Memorable Manitobans: Alexander Joseph Douglas (1874-1940)
Medical health officer.
Born at Erkfrid, Ontario, 1874, son of William D. Douglas and Elizabeth Douglas, he came west as a boy, in 1882. Receiving a medical education at the Manitoba Medical College, he took up general practice in 1899 and became the first full-time head of the Winnipeg Department of Health in 1900, serving for 40 years.
Douglas was responsible for introducing many health services, including free vaccination for children, diphtheria immunization, and milk depots for babies’ milk. Douglas faced several serious epidemics in his early years, including several smallpox outbreaks, and a major typhoid epidemic which saw 1,605 cases, and 138 deaths, in 1905 alone. Not surprisingly, he was an advocate of an improved water supply to prevent disease, especially typhoid, and he mounted a campaign for milk pasteurization.
On 30 September 1902, he married Nettie Elberta Fairchild of Winnipeg, with whom he had a daughter. He was a founding member, in 1905, of the St. Charles Country Club. He was made an Honorary Member of the Canadian Institute of Public Health Inspectors in 1934 and was awarded an honorary doctorate by the University of Manitoba in 1937.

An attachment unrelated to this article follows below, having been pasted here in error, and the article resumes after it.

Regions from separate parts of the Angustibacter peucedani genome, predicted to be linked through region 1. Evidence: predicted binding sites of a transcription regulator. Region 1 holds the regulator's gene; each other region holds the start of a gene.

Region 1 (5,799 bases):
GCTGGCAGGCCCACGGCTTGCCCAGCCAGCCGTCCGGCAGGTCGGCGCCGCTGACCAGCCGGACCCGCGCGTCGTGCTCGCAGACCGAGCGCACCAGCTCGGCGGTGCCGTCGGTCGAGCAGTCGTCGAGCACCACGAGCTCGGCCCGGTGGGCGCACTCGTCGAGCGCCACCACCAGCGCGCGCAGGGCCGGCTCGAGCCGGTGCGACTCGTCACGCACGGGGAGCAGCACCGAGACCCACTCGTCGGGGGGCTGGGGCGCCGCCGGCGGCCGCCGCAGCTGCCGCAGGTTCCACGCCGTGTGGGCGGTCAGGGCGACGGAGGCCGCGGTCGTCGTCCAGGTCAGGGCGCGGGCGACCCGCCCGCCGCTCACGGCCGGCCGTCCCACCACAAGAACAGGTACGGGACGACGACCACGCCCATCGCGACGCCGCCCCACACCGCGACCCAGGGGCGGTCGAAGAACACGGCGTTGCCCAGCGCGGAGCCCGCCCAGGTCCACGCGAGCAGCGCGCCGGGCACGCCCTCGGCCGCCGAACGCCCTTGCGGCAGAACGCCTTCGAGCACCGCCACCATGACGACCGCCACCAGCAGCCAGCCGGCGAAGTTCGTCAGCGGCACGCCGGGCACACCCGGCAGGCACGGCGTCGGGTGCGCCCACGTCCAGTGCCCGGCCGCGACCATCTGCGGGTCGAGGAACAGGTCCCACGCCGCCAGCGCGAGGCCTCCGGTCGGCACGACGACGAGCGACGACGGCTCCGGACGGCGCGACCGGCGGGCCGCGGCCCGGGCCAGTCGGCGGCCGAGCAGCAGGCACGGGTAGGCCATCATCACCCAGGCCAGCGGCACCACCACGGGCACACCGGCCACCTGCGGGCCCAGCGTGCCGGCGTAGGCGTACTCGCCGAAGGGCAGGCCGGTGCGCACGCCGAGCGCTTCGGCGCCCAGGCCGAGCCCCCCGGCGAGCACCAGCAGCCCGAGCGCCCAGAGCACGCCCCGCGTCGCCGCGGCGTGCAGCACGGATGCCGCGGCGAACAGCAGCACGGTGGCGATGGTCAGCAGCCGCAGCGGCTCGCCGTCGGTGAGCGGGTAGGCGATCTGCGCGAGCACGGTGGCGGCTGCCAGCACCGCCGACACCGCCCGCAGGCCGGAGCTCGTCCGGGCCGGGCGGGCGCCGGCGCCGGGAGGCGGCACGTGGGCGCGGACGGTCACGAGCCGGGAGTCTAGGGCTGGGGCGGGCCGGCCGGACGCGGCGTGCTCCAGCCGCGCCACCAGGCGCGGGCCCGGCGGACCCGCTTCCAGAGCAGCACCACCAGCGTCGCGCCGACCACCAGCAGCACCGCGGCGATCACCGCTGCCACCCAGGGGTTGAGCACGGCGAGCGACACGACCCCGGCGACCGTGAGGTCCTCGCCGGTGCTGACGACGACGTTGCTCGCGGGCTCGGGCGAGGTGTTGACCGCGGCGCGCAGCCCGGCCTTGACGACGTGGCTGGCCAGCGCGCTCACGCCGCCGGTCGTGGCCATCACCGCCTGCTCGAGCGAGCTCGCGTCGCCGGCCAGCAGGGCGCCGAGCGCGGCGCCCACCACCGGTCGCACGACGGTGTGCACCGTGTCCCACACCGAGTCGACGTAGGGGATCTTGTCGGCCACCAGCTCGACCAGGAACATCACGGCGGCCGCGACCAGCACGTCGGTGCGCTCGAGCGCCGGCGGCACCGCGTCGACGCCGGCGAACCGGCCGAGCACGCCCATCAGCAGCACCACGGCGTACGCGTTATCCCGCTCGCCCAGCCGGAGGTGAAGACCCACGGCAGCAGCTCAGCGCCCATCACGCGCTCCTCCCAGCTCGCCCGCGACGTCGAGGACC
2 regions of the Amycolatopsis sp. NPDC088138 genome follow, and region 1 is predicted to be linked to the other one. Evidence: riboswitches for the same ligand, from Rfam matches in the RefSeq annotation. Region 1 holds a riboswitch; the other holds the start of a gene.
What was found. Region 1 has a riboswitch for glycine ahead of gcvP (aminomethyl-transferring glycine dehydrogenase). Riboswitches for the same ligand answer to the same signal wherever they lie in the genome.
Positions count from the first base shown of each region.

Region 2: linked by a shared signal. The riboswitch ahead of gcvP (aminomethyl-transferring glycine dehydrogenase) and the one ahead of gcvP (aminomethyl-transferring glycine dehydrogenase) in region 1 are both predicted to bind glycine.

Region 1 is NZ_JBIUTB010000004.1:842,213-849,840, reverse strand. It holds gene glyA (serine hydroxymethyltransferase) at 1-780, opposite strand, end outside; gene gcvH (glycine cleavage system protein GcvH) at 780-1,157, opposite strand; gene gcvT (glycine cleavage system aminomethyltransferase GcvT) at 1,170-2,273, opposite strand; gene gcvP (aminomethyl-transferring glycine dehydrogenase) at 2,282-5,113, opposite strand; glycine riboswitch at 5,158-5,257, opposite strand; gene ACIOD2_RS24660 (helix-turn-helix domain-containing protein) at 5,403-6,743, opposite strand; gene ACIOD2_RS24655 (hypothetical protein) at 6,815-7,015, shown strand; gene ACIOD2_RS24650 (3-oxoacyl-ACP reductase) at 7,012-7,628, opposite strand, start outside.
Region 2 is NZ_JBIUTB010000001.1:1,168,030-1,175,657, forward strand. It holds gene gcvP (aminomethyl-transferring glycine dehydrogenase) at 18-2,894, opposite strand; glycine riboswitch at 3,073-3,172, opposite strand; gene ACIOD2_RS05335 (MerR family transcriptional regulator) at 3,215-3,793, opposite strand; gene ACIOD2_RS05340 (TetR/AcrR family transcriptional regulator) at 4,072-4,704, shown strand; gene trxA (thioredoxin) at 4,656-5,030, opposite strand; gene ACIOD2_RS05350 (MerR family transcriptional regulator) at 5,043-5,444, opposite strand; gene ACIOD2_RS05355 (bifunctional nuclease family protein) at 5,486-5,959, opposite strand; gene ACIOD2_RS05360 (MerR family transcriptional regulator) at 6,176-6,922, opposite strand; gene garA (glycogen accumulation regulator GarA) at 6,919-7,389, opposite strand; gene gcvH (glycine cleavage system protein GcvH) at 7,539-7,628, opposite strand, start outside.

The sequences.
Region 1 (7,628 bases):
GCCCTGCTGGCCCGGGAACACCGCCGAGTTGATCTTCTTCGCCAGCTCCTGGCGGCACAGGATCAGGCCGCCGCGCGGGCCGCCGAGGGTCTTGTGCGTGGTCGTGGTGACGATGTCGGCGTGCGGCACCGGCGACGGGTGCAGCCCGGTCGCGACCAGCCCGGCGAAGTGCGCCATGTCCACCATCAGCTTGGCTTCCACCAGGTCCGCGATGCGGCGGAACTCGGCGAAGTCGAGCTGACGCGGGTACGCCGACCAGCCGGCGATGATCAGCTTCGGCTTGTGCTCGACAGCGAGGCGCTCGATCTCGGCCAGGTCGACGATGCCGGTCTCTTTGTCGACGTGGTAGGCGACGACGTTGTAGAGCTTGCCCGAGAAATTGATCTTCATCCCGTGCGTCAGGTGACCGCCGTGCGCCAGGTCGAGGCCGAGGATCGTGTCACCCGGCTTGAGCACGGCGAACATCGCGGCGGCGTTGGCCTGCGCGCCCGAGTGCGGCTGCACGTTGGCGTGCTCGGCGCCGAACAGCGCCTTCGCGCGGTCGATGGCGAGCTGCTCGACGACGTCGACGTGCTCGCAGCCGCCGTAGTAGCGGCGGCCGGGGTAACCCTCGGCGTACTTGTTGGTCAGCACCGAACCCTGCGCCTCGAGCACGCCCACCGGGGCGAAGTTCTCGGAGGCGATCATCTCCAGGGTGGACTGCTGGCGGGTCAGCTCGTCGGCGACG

He died at Winnipeg on 30 June 1940.
Who’s Who in Western Canada: A Biographical Dictionary of Notable Living Men and Women of Western Canada, Volume 1, edited by C. W. Parker, Vancouver: Canadian Press Association, 1911.
Ian Carr and Robert E. Beamish, Manitoba Medicine, A Brief History. University of Manitoba Press, 1999.
Marriage registration, Manitoba Vital Statistics.
“Death climaxes careers of many notable people in course of 1940”, Winnipeg Free Press, 1 January 1941, page 1.
We thank Tim Roark for providing additional information used here.
This page was prepared by Gordon Goldsborough.
Page revised: 31 August 2014
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